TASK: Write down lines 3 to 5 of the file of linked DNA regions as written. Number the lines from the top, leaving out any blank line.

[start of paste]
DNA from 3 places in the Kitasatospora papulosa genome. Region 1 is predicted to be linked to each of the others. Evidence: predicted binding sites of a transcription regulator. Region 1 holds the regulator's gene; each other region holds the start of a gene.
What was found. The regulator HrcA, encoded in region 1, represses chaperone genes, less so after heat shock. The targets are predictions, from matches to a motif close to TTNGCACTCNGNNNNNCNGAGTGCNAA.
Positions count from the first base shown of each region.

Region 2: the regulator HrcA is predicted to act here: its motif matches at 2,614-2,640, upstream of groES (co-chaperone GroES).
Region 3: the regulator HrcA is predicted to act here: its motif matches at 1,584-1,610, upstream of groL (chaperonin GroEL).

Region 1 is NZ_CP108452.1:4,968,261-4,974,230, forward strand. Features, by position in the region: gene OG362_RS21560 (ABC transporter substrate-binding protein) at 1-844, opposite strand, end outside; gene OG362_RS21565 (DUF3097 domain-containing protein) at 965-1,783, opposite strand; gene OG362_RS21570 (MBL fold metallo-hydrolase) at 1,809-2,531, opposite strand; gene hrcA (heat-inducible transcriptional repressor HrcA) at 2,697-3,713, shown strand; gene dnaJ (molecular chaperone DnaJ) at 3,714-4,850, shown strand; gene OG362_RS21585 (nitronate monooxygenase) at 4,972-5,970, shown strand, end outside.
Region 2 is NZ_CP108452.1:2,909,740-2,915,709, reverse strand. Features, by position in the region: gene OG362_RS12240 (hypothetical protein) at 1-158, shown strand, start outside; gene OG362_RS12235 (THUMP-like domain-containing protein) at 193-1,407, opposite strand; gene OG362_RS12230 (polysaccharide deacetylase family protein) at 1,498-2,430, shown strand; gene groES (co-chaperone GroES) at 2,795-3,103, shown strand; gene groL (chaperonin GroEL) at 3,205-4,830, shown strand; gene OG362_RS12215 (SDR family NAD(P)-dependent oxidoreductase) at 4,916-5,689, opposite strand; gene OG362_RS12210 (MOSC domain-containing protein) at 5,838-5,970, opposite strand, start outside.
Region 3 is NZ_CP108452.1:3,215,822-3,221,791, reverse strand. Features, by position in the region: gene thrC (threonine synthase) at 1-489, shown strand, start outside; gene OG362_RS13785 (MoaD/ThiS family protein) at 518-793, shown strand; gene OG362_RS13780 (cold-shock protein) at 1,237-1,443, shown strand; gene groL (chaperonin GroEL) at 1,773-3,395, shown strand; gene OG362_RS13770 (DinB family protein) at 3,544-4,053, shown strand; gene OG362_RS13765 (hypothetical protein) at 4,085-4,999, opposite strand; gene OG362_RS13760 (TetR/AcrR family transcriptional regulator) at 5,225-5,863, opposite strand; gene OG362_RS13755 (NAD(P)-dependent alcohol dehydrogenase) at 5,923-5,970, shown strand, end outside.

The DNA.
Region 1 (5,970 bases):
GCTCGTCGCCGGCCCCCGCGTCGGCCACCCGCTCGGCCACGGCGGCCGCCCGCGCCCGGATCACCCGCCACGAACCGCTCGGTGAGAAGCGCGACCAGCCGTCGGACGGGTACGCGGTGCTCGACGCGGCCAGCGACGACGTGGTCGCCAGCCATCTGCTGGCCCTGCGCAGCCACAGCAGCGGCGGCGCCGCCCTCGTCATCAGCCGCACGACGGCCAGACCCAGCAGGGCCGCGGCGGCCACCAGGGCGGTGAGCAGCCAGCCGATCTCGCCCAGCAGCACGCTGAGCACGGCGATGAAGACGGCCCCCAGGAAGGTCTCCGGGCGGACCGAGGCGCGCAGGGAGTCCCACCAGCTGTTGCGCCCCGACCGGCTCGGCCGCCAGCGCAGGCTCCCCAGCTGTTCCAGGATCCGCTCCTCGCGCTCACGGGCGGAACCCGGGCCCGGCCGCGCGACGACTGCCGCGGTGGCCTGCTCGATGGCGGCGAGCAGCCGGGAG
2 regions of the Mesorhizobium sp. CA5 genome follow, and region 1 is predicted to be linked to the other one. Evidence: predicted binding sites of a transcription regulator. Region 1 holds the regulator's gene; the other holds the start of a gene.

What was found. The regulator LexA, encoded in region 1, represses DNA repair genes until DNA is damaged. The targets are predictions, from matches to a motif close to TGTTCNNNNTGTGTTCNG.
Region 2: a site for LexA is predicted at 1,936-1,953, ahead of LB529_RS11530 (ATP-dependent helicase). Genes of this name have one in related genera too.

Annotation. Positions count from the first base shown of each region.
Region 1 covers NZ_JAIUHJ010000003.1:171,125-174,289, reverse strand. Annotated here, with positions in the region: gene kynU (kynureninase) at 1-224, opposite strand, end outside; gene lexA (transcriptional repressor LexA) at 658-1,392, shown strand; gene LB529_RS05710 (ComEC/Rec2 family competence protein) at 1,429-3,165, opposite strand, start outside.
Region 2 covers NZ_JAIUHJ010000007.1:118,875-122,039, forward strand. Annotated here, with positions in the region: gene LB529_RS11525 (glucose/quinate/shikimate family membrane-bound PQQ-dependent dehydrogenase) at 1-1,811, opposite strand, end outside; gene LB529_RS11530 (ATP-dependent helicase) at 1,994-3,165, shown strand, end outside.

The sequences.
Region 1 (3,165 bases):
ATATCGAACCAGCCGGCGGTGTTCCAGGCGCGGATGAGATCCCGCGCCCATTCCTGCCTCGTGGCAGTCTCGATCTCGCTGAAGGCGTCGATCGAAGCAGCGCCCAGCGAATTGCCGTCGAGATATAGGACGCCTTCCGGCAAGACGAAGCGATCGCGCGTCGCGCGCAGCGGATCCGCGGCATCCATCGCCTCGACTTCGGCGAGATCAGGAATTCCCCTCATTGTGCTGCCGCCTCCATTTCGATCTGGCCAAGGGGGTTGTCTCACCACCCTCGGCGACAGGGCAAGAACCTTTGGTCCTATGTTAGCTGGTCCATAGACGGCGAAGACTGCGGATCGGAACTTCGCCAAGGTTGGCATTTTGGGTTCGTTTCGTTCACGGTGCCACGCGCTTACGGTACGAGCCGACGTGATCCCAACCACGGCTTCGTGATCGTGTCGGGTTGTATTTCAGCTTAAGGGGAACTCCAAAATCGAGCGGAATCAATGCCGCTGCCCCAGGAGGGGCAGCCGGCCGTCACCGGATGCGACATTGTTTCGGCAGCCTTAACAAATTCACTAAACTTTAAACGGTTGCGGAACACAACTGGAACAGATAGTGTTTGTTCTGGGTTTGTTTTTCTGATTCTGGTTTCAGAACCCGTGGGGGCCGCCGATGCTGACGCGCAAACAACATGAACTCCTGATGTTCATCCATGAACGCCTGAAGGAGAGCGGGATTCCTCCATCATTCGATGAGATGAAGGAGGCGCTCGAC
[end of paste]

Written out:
Positions count from the first base shown of each region.

Region 2: the regulator HrcA is predicted to act here: its motif matches at 2,614-2,640, upstream of groES (co-chaperone GroES).
Region 3: the regulator HrcA is predicted to act here: its motif matches at 1,584-1,610, upstream of groL (chaperonin GroEL).